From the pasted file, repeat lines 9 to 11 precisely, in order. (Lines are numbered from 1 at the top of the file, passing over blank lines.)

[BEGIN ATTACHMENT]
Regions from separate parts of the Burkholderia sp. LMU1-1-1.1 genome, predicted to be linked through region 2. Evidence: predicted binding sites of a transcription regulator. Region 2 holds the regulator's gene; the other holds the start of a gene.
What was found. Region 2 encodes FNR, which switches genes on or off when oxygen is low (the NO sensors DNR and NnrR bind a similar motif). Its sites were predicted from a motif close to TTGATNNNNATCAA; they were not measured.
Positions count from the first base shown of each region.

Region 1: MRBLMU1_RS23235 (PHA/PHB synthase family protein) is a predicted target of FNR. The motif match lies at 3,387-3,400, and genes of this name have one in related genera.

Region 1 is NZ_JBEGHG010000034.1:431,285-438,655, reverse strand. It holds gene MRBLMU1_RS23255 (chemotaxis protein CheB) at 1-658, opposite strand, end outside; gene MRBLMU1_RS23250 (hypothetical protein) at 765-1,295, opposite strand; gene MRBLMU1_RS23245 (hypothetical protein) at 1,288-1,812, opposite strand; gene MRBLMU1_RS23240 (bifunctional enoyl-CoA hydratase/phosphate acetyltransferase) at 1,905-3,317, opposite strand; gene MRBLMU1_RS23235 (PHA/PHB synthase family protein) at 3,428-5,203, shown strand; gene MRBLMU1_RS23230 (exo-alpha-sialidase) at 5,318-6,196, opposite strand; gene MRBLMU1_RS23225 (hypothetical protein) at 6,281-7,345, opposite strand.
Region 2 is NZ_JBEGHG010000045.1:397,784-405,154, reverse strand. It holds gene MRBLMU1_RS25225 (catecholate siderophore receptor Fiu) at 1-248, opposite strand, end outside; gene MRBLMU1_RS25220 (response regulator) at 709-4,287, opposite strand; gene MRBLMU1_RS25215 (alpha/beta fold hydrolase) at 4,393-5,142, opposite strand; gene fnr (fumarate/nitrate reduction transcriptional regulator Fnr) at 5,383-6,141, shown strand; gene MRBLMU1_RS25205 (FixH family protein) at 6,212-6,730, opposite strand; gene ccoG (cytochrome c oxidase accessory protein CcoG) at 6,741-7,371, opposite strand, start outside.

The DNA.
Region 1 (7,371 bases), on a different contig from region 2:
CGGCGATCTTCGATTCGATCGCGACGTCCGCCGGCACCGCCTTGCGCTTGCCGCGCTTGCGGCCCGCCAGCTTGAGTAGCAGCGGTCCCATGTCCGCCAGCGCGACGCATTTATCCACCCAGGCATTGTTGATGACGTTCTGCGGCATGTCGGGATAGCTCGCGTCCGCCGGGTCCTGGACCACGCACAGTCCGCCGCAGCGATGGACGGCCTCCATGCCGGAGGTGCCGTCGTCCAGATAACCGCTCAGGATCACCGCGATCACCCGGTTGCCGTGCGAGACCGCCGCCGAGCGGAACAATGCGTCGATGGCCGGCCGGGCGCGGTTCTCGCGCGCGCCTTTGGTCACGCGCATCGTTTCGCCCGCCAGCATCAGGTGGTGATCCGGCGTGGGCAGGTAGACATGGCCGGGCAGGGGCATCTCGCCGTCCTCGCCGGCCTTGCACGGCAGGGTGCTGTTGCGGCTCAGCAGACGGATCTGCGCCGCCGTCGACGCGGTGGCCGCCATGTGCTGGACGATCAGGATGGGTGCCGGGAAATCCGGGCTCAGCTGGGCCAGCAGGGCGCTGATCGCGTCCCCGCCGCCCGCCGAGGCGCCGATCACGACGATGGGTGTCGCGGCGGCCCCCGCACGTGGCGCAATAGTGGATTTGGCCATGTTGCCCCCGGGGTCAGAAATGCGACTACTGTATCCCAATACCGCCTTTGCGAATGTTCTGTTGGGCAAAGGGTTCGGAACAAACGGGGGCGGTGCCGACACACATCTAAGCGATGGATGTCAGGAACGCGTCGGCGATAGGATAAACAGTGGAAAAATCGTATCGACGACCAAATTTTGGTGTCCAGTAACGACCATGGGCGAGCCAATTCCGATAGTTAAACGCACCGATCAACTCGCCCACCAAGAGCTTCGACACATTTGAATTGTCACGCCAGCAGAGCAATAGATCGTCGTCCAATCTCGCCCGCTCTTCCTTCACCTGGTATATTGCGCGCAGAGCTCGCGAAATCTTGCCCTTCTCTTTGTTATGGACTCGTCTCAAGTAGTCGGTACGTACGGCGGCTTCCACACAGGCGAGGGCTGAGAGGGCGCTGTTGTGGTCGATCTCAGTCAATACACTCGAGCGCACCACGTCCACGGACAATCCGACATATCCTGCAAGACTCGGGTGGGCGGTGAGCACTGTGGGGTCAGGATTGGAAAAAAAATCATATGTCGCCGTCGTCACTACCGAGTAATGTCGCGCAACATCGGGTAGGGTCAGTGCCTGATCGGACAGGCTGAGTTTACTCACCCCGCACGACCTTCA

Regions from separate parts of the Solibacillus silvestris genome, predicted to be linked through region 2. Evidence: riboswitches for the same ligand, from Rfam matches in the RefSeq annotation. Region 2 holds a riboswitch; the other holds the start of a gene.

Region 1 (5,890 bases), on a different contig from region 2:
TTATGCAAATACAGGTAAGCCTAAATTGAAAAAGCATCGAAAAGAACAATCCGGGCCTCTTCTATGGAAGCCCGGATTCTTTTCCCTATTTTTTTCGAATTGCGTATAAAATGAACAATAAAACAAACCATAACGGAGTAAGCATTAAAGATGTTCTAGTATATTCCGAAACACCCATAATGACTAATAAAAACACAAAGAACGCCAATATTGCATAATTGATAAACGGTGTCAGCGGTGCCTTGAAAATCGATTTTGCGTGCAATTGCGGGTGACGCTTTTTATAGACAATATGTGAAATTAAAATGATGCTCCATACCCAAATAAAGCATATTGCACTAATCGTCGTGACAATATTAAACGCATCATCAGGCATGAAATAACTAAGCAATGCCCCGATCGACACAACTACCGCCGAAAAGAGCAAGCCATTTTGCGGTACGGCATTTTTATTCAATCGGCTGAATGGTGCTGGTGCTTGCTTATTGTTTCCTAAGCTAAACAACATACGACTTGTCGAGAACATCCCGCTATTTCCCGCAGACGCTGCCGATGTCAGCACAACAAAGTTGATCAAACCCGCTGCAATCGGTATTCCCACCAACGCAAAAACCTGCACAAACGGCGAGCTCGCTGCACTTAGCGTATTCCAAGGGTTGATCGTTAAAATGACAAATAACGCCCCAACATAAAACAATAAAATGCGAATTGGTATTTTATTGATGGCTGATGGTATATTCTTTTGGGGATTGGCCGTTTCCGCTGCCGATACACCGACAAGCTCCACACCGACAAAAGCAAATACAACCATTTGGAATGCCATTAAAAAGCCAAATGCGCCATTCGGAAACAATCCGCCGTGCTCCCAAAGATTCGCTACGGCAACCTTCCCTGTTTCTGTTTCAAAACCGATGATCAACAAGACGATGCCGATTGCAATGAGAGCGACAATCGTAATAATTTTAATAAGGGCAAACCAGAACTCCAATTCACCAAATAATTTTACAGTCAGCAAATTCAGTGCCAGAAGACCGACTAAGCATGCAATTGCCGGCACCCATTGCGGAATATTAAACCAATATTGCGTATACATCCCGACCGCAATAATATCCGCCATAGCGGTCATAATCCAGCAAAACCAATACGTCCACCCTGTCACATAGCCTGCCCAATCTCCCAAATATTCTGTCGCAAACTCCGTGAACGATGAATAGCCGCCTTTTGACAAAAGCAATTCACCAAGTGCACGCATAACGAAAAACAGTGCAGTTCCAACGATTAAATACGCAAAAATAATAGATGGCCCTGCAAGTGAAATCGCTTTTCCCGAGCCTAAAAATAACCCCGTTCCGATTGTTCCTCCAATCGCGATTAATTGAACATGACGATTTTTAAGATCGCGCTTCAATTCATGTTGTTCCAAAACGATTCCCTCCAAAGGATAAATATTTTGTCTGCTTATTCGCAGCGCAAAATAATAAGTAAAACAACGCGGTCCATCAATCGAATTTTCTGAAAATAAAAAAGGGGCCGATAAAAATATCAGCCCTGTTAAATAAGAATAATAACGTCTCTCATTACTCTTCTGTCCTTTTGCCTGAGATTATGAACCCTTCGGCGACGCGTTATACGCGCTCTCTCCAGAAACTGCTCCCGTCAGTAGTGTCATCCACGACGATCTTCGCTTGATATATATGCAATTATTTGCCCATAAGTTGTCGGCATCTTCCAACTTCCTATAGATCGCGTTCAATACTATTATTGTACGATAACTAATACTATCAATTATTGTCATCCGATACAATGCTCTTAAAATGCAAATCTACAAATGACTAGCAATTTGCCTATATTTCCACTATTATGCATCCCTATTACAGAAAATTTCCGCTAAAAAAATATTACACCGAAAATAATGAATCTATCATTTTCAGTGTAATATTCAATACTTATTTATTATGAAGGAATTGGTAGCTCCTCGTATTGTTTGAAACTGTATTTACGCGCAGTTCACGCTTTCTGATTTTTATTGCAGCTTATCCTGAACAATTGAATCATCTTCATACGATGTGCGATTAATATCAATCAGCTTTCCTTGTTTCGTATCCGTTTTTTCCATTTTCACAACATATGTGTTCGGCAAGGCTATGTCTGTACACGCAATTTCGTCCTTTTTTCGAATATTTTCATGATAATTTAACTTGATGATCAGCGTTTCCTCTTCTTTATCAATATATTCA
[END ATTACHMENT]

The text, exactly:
CGGCGATCTTCGATTCGATCGCGACGTCCGCCGGCACCGCCTTGCGCTTGCCGCGCTTGCGGCCCGCCAGCTTGAGTAGCAGCGGTCCCATGTCCGCCAGCGCGACGCATTTATCCACCCAGGCATTGTTGATGACGTTCTGCGGCATGTCGGGATAGCTCGCGTCCGCCGGGTCCTGGACCACGCACAGTCCGCCGCAGCGATGGACGGCCTCCATGCCGGAGGTGCCGTCGTCCAGATAACCGCTCAGGATCACCGCGATCACCCGGTTGCCGTGCGAGACCGCCGCCGAGCGGAACAATGCGTCGATGGCCGGCCGGGCGCGGTTCTCGCGCGCGCCTTTGGTCACGCGCATCGTTTCGCCCGCCAGCATCAGGTGGTGATCCGGCGTGGGCAGGTAGACATGGCCGGGCAGGGGCATCTCGCCGTCCTCGCCGGCCTTGCACGGCAGGGTGCTGTTGCGGCTCAGCAGACGGATCTGCGCCGCCGTCGACGCGGTGGCCGCCATGTGCTGGACGATCAGGATGGGTGCCGGGAAATCCGGGCTCAGCTGGGCCAGCAGGGCGCTGATCGCGTCCCCGCCGCCCGCCGAGGCGCCGATCACGACGATGGGTGTCGCGGCGGCCCCCGCACGTGGCGCAATAGTGGATTTGGCCATGTTGCCCCCGGGGTCAGAAATGCGACTACTGTATCCCAATACCGCCTTTGCGAATGTTCTGTTGGGCAAAGGGTTCGGAACAAACGGGGGCGGTGCCGACACACATCTAAGCGATGGATGTCAGGAACGCGTCGGCGATAGGATAAACAGTGGAAAAATCGTATCGACGACCAAATTTTGGTGTCCAGTAACGACCATGGGCGAGCCAATTCCGATAGTTAAACGCACCGATCAACTCGCCCACCAAGAGCTTCGACACATTTGAATTGTCACGCCAGCAGAGCAATAGATCGTCGTCCAATCTCGCCCGCTCTTCCTTCACCTGGTATATTGCGCGCAGAGCTCGCGAAATCTTGCCCTTCTCTTTGTTATGGACTCGTCTCAAGTAGTCGGTACGTACGGCGGCTTCCACACAGGCGAGGGCTGAGAGGGCGCTGTTGTGGTCGATCTCAGTCAATACACTCGAGCGCACCACGTCCACGGACAATCCGACATATCCTGCAAGACTCGGGTGGGCGGTGAGCACTGTGGGGTCAGGATTGGAAAAAAAATCATATGTCGCCGTCGTCACTACCGAGTAATGTCGCGCAACATCGGGTAGGGTCAGTGCCTGATCGGACAGGCTGAGTTTACTCACCCCGCACGACCTTCA

Regions from separate parts of the Solibacillus silvestris genome, predicted to be linked through region 2. Evidence: riboswitches for the same ligand, from Rfam matches in the RefSeq annotation. Region 2 holds a riboswitch; the other holds the start of a gene.

Region 1 (5,890 bases), on a different contig from region 2: